When tS recently told me that we needed to go to Takashi after he had an abbreviated visit, I happily obliged. Who am I to deny a man his meat? Plus, it’d been on my radar for well over a year.
While we browsed the menu, a few plates were brought over for us to munch – kimchi, a tall pile of well-dressed cabbage, and bean sprouts. A nice and light accompaniment to the very meat-centric meal we were about to have.
I think this was brought over to us because tS actually knows the manager – he came over and said this was a big Valentine’s special (we went the Tuesday after Valentine’s Day) – beef heart chili over cheese mochi. The chili was a touch too spicy for me, but the mochi was super chewy and very delicious. I’ve never had savory Japanese mochi (though I have it in other cuisines a lot), and definitely not with cheese. tS liked this dish a lot – he definitely eats spicy more than I do.
Then the parade of all the things we ordered began – fun fact: I like hanging out with people who don’t discourage me from eating as much I want, and who will eat along with me. And adventurous eaters, because going to a place like Takashi that specializes in offal? you KNOW I’m going to make you eat everything and anything that sounds delicious, even if it’s BRAINS.
Niku uni – sheets of seaweed topped with shiso, a raw slice of beef, then uni. We were directed to top with a bit of the wasabi, then roll up and eat. I LOVED THIS. The varying textures from the airy, crisp seaweed, the shiso leaf – which is hard to describe, but tears like a very sturdy lettuce – the meaty chew of the beef, and then the creamy salt of the uni with the slightest kick from the wasabi… just heaven in each mouthful. The interplay of everything just worked perfectly for me. However, tS didn’t care for the seaweed at all. I believe this was the seaweed more commonly served in Korean cuisine, which is texturally slightly different from the Japanese seaweed commonly used in sushi.
Yooke – though I didn’t get a before picture, this came as a tangled pile of beef with the cutest little quail egg on top before our server, Brittany (who was super helpful and an absolute delight the whole night), mixed it all up for us. The beef was cut into thick ropes, which gave a completely different mouthfeel to most tartares I’ve had – forcing the flavor of the meat to be the star. I thoroughly enjoyed each well-seasoned strand, and knowing that tS had eaten this last time and wanted to order it again, my assumption is that he also enjoyed it.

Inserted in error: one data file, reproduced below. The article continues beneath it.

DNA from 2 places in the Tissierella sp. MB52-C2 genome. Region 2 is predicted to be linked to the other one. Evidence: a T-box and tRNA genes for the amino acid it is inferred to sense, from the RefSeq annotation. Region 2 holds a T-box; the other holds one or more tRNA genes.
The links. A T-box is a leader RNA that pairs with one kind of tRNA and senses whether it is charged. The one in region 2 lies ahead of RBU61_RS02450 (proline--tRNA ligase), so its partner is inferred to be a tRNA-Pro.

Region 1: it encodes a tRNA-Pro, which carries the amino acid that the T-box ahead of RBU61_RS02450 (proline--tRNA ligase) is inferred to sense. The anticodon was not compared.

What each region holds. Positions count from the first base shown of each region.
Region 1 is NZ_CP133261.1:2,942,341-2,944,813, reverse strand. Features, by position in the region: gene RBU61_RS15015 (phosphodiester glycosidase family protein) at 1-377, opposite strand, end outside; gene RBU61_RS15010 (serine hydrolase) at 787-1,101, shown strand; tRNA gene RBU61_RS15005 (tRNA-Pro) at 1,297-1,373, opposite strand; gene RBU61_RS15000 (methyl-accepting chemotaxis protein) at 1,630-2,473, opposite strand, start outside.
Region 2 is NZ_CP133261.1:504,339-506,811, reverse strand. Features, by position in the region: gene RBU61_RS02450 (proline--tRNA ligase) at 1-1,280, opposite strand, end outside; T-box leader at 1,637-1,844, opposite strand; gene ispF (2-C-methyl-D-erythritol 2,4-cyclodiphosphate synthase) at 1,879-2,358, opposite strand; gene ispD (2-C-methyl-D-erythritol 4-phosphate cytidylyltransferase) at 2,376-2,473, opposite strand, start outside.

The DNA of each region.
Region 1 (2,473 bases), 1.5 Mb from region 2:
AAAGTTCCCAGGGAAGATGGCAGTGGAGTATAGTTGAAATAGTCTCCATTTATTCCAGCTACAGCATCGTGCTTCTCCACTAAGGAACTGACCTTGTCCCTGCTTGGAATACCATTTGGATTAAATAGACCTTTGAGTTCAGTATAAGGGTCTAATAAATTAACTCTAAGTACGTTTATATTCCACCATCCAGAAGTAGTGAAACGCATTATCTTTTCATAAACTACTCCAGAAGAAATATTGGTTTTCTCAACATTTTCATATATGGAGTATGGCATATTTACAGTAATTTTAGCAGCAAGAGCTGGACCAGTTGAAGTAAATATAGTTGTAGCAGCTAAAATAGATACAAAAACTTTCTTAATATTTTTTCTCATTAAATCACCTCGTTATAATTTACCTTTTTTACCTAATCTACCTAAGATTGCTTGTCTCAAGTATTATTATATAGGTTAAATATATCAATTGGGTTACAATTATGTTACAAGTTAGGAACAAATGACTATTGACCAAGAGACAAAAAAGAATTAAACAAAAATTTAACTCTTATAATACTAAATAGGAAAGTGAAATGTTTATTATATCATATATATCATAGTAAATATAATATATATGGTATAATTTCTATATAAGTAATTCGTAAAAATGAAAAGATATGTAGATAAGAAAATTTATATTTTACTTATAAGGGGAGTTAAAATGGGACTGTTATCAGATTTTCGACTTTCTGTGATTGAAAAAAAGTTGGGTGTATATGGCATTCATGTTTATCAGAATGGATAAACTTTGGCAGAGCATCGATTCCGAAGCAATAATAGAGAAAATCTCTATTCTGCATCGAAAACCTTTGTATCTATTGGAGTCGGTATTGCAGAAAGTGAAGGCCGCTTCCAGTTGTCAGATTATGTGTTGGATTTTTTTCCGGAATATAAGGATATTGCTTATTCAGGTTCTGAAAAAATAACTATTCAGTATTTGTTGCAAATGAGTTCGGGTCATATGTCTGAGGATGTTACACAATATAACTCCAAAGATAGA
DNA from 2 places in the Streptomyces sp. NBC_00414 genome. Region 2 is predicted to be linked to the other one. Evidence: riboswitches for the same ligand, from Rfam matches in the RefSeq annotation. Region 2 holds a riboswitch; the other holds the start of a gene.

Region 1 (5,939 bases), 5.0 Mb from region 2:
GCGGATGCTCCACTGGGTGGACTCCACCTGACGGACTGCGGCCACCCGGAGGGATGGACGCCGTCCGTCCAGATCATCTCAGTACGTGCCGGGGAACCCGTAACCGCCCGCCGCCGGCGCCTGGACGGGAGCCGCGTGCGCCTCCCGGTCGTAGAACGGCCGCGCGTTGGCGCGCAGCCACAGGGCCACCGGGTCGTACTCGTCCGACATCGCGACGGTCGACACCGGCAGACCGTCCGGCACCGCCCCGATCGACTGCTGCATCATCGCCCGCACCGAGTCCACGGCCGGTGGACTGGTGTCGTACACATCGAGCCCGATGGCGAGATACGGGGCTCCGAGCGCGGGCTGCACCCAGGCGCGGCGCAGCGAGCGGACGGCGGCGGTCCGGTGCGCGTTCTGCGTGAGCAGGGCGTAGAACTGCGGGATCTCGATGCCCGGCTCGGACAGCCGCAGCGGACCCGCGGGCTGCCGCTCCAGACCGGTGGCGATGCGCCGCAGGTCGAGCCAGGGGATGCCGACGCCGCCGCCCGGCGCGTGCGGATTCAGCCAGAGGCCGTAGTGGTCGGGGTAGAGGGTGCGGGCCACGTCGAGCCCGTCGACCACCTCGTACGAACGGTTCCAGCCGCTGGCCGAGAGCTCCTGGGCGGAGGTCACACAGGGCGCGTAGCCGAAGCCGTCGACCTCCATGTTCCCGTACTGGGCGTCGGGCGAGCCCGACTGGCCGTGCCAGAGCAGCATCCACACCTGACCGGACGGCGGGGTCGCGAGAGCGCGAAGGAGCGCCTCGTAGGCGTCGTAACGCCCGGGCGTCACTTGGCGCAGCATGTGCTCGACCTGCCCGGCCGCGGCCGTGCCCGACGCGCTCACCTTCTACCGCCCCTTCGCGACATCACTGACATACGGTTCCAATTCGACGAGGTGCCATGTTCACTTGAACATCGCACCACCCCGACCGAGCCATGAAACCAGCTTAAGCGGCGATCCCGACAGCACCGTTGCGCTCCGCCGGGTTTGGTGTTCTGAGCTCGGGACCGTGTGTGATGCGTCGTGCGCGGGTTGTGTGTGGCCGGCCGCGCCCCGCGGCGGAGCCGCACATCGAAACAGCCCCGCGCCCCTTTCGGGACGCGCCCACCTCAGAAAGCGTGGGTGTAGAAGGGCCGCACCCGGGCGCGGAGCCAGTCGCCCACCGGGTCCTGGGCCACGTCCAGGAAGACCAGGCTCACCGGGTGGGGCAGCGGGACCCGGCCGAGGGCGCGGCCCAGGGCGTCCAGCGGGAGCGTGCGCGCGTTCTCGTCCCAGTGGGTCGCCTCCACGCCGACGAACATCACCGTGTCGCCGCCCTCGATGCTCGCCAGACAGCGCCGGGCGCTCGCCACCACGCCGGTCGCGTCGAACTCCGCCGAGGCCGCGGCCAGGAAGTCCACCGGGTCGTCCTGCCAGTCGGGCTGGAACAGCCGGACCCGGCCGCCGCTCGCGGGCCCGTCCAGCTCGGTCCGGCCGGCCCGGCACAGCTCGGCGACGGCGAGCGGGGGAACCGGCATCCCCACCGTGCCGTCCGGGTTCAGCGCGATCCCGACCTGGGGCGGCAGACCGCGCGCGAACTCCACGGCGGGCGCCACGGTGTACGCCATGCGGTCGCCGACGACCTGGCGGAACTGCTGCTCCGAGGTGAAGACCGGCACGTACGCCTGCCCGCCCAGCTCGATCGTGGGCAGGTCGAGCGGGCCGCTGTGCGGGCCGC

Calf’s brain cream in a tube with caviar and blinis – yup, I “made” tS eat brain. Inside the tube was a very, very creamy light brown spread that I squeezed onto each blini, then topped with a bit of caviar from the bowl on ice. While the flavor was mild – I’ve eaten brain in the past, and it seems to have very little of its own taste – the caviar boosted a bit of salt in there. And while the idea is novel… the tube is cute… and it’s a nice introduction for people who want to try eating brain… overall, this dish fell super flat for me. It just failed on the textural level; everything was way too soft. I wanted something crisp to mix it up – maybe some chives or shallots (classic accompaniments to blinis and caviar), but then the brain could be viewed as simply a replacement for creme fraiche. Essentially: the dish was inoffensive, novel, but not something I’d seek to repeat.
Beef schmaltz crostini with truffle oil – I mostly wanted to try this because um hello beef schmaltz! If you aren’t familiar with schmaltz, it’s rendered fat. Usually made from chicken and used extensively in delicious, delicious Jewish cuisine, this was interesting – the truffle oil provided more of a perfume than a flavor, and while it was a unique nibble, I don’t think either tS nor I were that enthralled with it. Less micro arugula might have been a good way to go – maybe just not our thing. If it’d been straight up bone marrow, however… mmm
Grandma’s steamed beef shank buns were quite tasty, along with the squirt of spicy mayo on top. The beef was fall apart tender and delicious, while the scallions added a nice green bit of crunch to the overall taste. (Another dish that I assume tS enjoyed, since he’d had them last time and wanted to order it again.)